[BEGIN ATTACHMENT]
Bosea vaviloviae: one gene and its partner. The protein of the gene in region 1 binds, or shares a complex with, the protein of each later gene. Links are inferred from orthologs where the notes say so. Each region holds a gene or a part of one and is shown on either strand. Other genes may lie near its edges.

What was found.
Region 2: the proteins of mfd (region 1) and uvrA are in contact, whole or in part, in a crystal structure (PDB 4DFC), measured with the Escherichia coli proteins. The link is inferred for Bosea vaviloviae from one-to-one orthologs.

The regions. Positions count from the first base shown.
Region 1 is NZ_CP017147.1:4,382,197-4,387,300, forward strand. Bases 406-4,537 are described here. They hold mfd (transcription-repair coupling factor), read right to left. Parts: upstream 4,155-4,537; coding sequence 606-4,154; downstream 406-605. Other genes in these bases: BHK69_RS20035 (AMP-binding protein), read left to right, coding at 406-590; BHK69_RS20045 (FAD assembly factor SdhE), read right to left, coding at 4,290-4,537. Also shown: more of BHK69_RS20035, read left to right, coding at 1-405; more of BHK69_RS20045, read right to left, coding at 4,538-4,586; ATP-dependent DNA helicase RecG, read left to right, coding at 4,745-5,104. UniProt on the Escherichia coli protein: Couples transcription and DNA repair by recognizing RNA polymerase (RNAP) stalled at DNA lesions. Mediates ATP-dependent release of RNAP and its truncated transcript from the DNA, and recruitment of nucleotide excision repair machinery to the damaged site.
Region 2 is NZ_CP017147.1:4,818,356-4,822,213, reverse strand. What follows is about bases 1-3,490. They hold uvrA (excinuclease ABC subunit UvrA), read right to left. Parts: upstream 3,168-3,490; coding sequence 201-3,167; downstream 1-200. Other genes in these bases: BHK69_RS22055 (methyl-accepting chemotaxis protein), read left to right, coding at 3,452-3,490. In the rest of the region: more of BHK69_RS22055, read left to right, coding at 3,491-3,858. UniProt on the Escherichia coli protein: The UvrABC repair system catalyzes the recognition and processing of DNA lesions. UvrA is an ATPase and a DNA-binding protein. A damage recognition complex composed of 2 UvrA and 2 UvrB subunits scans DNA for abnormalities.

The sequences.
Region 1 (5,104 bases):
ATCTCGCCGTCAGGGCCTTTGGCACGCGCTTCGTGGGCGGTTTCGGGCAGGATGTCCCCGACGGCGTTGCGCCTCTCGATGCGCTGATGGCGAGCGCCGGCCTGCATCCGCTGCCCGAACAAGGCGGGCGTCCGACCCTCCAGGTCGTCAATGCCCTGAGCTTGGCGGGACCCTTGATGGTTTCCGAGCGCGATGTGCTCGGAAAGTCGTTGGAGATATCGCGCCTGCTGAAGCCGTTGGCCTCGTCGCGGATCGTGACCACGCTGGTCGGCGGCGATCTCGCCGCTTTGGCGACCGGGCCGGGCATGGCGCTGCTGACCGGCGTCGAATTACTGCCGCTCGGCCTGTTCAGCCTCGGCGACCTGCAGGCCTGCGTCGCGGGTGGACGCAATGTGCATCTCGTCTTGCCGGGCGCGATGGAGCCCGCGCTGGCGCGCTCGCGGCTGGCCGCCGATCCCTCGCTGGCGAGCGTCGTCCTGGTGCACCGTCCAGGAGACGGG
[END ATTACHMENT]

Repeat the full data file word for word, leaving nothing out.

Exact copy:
Bosea vaviloviae: one gene and its partner. The protein of the gene in region 1 binds, or shares a complex with, the protein of each later gene. Links are inferred from orthologs where the notes say so. Each region holds a gene or a part of one and is shown on either strand. Other genes may lie near its edges.

What was found.
Region 2: the proteins of mfd (region 1) and uvrA are in contact, whole or in part, in a crystal structure (PDB 4DFC), measured with the Escherichia coli proteins. The link is inferred for Bosea vaviloviae from one-to-one orthologs.

The regions. Positions count from the first base shown.
Region 1 is NZ_CP017147.1:4,382,197-4,387,300, forward strand. Bases 406-4,537 are described here. They hold mfd (transcription-repair coupling factor), read right to left. Parts: upstream 4,155-4,537; coding sequence 606-4,154; downstream 406-605. Other genes in these bases: BHK69_RS20035 (AMP-binding protein), read left to right, coding at 406-590; BHK69_RS20045 (FAD assembly factor SdhE), read right to left, coding at 4,290-4,537. Also shown: more of BHK69_RS20035, read left to right, coding at 1-405; more of BHK69_RS20045, read right to left, coding at 4,538-4,586; ATP-dependent DNA helicase RecG, read left to right, coding at 4,745-5,104. UniProt on the Escherichia coli protein: Couples transcription and DNA repair by recognizing RNA polymerase (RNAP) stalled at DNA lesions. Mediates ATP-dependent release of RNAP and its truncated transcript from the DNA, and recruitment of nucleotide excision repair machinery to the damaged site.
Region 2 is NZ_CP017147.1:4,818,356-4,822,213, reverse strand. What follows is about bases 1-3,490. They hold uvrA (excinuclease ABC subunit UvrA), read right to left. Parts: upstream 3,168-3,490; coding sequence 201-3,167; downstream 1-200. Other genes in these bases: BHK69_RS22055 (methyl-accepting chemotaxis protein), read left to right, coding at 3,452-3,490. In the rest of the region: more of BHK69_RS22055, read left to right, coding at 3,491-3,858. UniProt on the Escherichia coli protein: The UvrABC repair system catalyzes the recognition and processing of DNA lesions. UvrA is an ATPase and a DNA-binding protein. A damage recognition complex composed of 2 UvrA and 2 UvrB subunits scans DNA for abnormalities.

The sequences.
Region 1 (5,104 bases):
ATCTCGCCGTCAGGGCCTTTGGCACGCGCTTCGTGGGCGGTTTCGGGCAGGATGTCCCCGACGGCGTTGCGCCTCTCGATGCGCTGATGGCGAGCGCCGGCCTGCATCCGCTGCCCGAACAAGGCGGGCGTCCGACCCTCCAGGTCGTCAATGCCCTGAGCTTGGCGGGACCCTTGATGGTTTCCGAGCGCGATGTGCTCGGAAAGTCGTTGGAGATATCGCGCCTGCTGAAGCCGTTGGCCTCGTCGCGGATCGTGACCACGCTGGTCGGCGGCGATCTCGCCGCTTTGGCGACCGGGCCGGGCATGGCGCTGCTGACCGGCGTCGAATTACTGCCGCTCGGCCTGTTCAGCCTCGGCGACCTGCAGGCCTGCGTCGCGGGTGGACGCAATGTGCATCTCGTCTTGCCGGGCGCGATGGAGCCCGCGCTGGCGCGCTCGCGGCTGGCCGCCGATCCCTCGCTGGCGAGCGTCGTCCTGGTGCACCGTCCAGGAGACGGG